I had to watch it, even though I knew it would make me cringe. Another American high school movie with the same-old storyline, Tall Girl is a new film from Netflix. The underdog, 16-year old Jodi, feels like a freak and stays in the shadows because she is 6ft1. In a corridor lined with lockers, her feisty friend gives her a pep talk as another student walks pasts sniggering: “How’s the weather up there?” Been there, heard that. I was never a shrinking violet but it still made me think about my experience of growing up tall and made me wonder what dizzy heights my daughters will reach.
Everyone always tells me that I’m lucky to be tall. I bet they’re thinking about the view in a crowd not the legroom on flights. I do like being able to help when I see someone on tiptoes trying to reach the jars on the top shelf in the supermarket. Never assume though that long arms or long legs give you an automatic advantage in sport. I am clumsy and can’t catch; don’t pick me for your netball team.
Mr and Mrs Tall
We are often told our girls are bound to be tall, as if we hadn’t worked that one out for ourselves. My husband smiles politely and replies: “Yes, they won’t be jockeys.” I am 6 foot and he is 6ft7 so our kids are kind of likely to be on the tall side. I didn’t actively go out searching for a man who made me feel petite but when I first stood next to him and looked up, I got butterflies and his height probably played a part. I do enjoy wearing heels without towering over my other half.
As you get to know someone, you find out all the things you have in common and for us that included memories of standing in the back row for every school photo and never being able to find shoes or clothes that fit. To be fair it’s now easier for me than it used to be; shops don’t always stock longer length trousers or Size 9’s but there are more options to order online.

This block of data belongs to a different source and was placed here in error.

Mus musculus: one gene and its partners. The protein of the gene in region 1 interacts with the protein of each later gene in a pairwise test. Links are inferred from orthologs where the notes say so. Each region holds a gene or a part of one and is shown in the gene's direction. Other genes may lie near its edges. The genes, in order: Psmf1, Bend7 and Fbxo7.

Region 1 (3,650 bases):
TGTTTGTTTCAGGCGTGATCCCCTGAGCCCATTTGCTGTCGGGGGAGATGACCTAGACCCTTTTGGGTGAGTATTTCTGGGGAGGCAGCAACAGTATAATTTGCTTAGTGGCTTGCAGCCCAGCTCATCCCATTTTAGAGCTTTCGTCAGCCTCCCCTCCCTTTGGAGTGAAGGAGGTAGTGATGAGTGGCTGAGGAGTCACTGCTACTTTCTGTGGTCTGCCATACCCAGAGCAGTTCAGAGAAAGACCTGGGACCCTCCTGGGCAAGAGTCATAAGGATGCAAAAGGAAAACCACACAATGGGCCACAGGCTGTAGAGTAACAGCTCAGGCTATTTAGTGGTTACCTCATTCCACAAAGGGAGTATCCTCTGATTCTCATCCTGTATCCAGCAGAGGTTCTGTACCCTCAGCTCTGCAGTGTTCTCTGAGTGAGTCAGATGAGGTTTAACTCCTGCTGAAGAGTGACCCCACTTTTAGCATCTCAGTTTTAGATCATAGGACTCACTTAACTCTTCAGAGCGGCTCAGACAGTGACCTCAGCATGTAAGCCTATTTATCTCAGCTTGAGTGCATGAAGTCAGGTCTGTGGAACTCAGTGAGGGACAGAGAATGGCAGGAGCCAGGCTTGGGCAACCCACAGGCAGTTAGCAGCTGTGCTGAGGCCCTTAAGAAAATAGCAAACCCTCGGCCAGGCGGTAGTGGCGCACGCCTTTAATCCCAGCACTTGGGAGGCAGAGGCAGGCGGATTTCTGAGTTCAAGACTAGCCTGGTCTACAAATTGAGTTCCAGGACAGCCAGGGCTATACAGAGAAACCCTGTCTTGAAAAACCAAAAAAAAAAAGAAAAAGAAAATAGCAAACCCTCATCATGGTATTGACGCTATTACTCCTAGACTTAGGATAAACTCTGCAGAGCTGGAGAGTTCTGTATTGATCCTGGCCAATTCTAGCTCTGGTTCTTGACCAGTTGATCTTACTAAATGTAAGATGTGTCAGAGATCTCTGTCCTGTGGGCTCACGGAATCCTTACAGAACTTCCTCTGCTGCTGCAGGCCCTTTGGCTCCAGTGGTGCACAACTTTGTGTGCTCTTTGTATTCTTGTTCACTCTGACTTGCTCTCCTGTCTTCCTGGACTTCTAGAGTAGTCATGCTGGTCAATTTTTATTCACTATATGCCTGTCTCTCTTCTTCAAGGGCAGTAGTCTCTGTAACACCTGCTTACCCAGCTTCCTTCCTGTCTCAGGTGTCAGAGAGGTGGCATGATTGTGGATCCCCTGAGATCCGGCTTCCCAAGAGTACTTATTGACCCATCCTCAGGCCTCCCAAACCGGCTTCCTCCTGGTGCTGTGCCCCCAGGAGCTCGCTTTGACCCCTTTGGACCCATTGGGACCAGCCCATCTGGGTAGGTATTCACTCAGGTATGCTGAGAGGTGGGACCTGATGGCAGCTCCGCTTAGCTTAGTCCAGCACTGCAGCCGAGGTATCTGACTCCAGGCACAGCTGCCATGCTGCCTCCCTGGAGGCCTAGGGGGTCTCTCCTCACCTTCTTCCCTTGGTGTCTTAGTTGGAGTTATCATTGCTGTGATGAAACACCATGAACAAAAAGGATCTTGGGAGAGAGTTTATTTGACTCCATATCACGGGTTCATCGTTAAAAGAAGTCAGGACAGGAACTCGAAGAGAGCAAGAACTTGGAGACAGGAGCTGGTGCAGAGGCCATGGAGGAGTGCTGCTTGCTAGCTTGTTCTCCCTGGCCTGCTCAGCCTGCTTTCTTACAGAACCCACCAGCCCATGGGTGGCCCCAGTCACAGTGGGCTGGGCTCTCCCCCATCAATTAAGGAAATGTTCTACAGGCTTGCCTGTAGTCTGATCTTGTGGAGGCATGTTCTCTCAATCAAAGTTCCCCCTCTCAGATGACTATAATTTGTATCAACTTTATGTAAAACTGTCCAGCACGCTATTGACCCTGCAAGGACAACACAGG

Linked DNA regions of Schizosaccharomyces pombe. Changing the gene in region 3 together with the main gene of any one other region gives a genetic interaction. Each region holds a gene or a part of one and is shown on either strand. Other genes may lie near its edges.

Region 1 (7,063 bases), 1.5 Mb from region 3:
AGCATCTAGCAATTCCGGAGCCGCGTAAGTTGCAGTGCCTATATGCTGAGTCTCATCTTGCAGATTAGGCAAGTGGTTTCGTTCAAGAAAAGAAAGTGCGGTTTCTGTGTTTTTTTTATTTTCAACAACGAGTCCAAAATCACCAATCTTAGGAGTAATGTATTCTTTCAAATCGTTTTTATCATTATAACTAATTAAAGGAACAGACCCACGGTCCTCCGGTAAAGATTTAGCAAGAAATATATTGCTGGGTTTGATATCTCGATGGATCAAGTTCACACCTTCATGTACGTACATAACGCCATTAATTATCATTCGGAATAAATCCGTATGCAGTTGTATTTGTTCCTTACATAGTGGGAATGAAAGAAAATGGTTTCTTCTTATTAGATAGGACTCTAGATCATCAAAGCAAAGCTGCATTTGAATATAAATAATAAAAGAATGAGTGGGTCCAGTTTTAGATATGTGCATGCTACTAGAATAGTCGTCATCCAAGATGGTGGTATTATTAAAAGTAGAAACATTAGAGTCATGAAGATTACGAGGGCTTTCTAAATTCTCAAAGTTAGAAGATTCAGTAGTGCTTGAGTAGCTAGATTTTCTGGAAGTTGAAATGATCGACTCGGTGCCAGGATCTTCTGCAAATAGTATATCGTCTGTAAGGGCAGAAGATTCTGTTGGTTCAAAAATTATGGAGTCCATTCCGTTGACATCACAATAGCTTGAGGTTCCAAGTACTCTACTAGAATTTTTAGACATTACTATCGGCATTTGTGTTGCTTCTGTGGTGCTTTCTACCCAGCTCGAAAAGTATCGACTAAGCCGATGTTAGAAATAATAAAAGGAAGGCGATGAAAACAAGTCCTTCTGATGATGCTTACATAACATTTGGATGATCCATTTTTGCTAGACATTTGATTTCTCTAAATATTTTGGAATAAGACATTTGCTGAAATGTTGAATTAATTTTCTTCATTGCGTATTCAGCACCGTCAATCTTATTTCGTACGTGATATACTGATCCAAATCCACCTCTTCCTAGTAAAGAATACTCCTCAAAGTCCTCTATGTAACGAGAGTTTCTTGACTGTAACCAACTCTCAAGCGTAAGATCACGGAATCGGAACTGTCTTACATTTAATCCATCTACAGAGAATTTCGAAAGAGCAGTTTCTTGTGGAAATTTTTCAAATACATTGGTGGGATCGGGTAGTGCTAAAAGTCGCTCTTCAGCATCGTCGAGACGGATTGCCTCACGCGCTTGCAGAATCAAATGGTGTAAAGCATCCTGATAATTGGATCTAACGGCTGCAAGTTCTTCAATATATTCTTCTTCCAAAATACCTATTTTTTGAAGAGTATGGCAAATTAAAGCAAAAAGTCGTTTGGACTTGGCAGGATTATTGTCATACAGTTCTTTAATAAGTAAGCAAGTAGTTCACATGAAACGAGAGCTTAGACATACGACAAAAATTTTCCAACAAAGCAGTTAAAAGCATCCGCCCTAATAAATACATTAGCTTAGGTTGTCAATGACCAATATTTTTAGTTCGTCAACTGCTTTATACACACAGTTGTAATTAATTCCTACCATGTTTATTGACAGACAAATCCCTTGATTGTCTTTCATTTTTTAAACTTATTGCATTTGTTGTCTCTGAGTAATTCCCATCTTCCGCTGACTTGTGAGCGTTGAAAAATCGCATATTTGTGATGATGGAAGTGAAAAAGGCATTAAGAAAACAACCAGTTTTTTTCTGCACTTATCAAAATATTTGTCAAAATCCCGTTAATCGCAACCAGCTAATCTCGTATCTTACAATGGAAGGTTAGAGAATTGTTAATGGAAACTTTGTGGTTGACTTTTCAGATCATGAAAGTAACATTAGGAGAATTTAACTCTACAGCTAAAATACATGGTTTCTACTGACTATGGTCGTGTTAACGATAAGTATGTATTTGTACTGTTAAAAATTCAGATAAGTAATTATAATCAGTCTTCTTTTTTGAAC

As a teenager all I desperately wanted was to blend in not stand out but that’s tricky when you have to buy your jeans in Topman.
I flicked through frumpy specialist footwear catalogues and my Mum tactfully suggested finding out where drag queens buy their shoes. When clompy loafers were in fashion I chose a chocolate brown leather pair in the River Island men’s department, convinced they looked just the same as the women’s version. I will never forget the mortifying moment I was sitting next to a boy I really fancied and my friend kindly pointed out that we were wearing exactly the same shoes. That is one game of Snap you do not want to win.
It is usually socially unacceptable to pass comment on someone being different in some way. We tell our children in hushed tones not to stare at someone who is obviously obese and we would never dream of asking them how much they weigh. However, these rules don’t seem to apply to us. I have lost count of the number of random strangers who have asked my husband how tall he is.
We have a height chart at home like many families do. It features Mr Tall from the Mr Men and it was a Secret Santa present he got at work. A really sweet gift as we had just become parents but also clear what that colleague thought of first when they pulled his name out of the hat.
This brings me back to our girls and in particular the youngest. She has just turned 4 which is just as well as no-one believed me when I told them she was 3. I always worry that people will expect more of her because they assume she’s older. There was a self-induced pressure to stop using the buggy earlier than I needed to as she looked too big it. If she has a public meltdown I fear that passersby might tut disapprovingly thinking she should have grown out of that behaviour. Everywhere we go, almost every day, she hears comments and conversations about how tall she is for her age. After her first day at preschool, her teacher told me she was very confident and made them all laugh. It was so refreshing. I never want her to be remembered as ‘the tall girl’ when she is memorable for so much more. I hope however tall they become that my daughters always feel happy to hold their heads high.
Tall people aren’t defined by their height and they don’t need to be reminded of it. If you do feel the urge to ask that age-old question: “Do you play basketball?” Be warned. You may just get the ultimate retort: “No, do you play mini golf?”